Protective Earth Port and Ground Lug

You do not need to connect the protective earth port or ground lug on the Single-Board RIO controllers for proper operation. However, depending on the application, you may need to connect the protective earth port to the protective earth grounding system of the facility in which you install the product to enhance EMC performance. In addition, connecting this lug to earth ground usually results in less noise on the analog input measurements.

 

C Series

Many Single-Board RIO controllers allow you to add C Series modules to the system. You should connect these ports only to C Series modules. When integrating these modules into the overall system, you should follow the same installation recommendations discussed above for the chassis.

 

Analog and Digital I/O Headers

You should connect header I/O ports, such as the digital or analog I/O connectors, only to other PCBs within the same enclosure because no EMI protection or filtering is included on these ports. The enclosure can help prevent any undesired emissions from leaving or entering the system through these ports. If, however, you need to connect one or more of these connectors outside the enclosure, be careful to connect these ports first to a connector that supports an overall shield and that is mounted on the enclosure. Then use a shielded cable from the enclosure connector to the outside connection.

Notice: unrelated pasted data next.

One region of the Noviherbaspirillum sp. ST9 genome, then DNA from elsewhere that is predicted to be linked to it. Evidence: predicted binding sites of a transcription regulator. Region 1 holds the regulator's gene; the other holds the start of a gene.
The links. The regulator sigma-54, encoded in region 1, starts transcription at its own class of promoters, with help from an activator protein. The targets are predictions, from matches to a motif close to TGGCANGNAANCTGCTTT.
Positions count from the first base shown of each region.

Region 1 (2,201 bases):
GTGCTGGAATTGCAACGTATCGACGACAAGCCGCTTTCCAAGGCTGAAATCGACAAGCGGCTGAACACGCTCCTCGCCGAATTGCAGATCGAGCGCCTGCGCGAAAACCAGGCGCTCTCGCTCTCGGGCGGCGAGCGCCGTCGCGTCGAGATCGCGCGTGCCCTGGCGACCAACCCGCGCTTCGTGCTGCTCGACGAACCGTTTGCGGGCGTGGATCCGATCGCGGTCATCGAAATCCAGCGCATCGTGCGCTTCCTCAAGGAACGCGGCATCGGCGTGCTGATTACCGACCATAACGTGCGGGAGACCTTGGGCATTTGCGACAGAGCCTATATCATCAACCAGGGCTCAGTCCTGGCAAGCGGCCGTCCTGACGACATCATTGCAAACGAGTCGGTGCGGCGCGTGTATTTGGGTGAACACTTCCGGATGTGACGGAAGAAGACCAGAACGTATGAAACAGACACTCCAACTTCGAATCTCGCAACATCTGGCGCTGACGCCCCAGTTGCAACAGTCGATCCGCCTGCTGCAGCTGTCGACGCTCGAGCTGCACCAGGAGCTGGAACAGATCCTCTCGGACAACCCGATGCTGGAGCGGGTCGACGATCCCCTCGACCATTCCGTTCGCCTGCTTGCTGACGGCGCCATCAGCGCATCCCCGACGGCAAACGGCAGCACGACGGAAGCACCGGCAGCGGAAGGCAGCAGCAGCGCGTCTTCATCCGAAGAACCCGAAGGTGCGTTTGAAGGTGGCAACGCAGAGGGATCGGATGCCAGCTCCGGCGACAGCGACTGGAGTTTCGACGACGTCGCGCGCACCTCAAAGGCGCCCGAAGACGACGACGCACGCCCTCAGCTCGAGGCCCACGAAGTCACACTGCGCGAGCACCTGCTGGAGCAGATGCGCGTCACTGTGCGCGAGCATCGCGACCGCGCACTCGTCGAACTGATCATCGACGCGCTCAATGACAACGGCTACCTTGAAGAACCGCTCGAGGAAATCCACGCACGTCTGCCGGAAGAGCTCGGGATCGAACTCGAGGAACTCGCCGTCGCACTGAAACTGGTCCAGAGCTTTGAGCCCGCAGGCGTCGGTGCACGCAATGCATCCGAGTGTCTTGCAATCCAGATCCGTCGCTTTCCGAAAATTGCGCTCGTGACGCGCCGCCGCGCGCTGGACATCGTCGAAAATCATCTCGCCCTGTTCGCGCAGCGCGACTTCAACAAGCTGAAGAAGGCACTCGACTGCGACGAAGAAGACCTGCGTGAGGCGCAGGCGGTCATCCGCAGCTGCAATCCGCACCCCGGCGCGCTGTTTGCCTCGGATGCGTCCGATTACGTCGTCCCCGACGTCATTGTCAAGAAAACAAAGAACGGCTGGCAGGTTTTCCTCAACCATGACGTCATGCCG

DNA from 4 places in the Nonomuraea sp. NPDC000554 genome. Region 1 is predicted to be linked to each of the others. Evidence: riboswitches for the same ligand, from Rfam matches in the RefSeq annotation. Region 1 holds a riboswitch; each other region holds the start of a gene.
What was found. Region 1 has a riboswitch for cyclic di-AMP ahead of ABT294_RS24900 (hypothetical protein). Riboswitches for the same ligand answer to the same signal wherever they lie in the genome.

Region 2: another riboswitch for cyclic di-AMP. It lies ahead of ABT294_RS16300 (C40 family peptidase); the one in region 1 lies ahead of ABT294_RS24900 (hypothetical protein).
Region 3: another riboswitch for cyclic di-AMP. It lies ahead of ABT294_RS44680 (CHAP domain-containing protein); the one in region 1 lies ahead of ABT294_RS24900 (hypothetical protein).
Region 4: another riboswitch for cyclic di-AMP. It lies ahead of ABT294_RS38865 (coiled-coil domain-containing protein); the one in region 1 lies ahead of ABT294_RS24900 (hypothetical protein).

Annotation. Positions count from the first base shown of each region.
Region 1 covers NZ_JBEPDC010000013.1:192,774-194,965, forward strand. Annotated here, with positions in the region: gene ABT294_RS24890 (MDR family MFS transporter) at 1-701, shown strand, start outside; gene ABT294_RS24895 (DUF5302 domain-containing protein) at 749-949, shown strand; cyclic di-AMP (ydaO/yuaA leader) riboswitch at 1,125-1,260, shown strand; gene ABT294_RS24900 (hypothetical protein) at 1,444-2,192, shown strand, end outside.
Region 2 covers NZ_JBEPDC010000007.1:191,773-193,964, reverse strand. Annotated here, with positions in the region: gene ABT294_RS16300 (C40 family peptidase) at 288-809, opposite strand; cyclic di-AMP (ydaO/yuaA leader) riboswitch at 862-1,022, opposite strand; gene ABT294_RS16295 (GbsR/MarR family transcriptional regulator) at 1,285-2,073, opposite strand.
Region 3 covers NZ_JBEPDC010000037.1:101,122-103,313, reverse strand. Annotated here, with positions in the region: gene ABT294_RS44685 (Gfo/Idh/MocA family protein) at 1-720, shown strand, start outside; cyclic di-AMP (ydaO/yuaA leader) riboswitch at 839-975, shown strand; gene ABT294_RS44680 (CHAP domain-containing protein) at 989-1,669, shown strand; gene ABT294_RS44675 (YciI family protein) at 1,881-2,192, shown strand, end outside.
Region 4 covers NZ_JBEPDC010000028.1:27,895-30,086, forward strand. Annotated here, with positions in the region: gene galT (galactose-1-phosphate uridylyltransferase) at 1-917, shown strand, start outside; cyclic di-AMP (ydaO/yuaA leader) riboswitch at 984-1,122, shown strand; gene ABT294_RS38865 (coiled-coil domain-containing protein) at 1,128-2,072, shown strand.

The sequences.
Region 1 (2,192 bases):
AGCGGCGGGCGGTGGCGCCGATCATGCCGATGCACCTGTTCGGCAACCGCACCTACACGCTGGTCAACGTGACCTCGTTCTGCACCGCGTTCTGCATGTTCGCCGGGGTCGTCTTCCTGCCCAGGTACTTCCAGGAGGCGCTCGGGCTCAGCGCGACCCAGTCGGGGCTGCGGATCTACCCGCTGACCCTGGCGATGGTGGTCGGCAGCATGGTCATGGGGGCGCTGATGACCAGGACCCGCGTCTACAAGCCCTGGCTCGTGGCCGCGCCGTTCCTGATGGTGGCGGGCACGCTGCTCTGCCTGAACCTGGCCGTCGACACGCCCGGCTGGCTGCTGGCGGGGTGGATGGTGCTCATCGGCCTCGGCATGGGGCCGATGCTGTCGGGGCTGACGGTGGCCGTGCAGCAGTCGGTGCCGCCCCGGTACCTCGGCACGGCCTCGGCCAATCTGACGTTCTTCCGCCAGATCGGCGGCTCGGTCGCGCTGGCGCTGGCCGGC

Communication Ports

With all remaining connectors that must be wired outside the enclosure such as the Ethernet or RS232 connectors, you need to use high-quality, shielded cables to minimize any undesirable interference.

 

Custom I/O

Any custom I/O you add externally to the Single-Board RIO controller should incorporate connectors that include termination for an integral cable shield (for example, coaxial, twinaxial, D-SUB, Ethernet, USB, IEEE 1394, and so on).

 

Select Proper Cabling

In general, you need to use high-quality, shielded cables for any connections that leave the metal enclosure. The use of discrete wires or unshielded cables for external connectivity through connector blocks and screw terminals is not recommended unless the shielding of the connected cabling is not necessary for the product’s required EMC performance.

As far as specific connector and cabling types, the following applies:

  1. Use coaxial connectors and cables only for enclosure-referenced signals such as non-isolated or single-ended signals including audio, TTL, CMOS, and most RF applications (RS232 is a single-ended interface, but it uses shielded, untwisted cables).
  2. Use connectors and cabling that support shielded, twisted pairs for isolated or differential signals such as RS422, RS485, most Ethernet, USB, IEEE 1394, and low-voltage differential signaling (LVDS).

 

EMC Testing Requirements

When you integrate your Single-Board RIO controller to meet all of these requirements, you should evaluate your overall product for EMC performance by conducting the necessary EMC testing for the markets in which you are selling the product. For test and measurement products, the primary requirements are those of the European Union. NI tests similar products according to IEC/EN 61326-1 to meet Class A emissions and industrial immunity requirements.

 

Additional Single-Board RIO Resources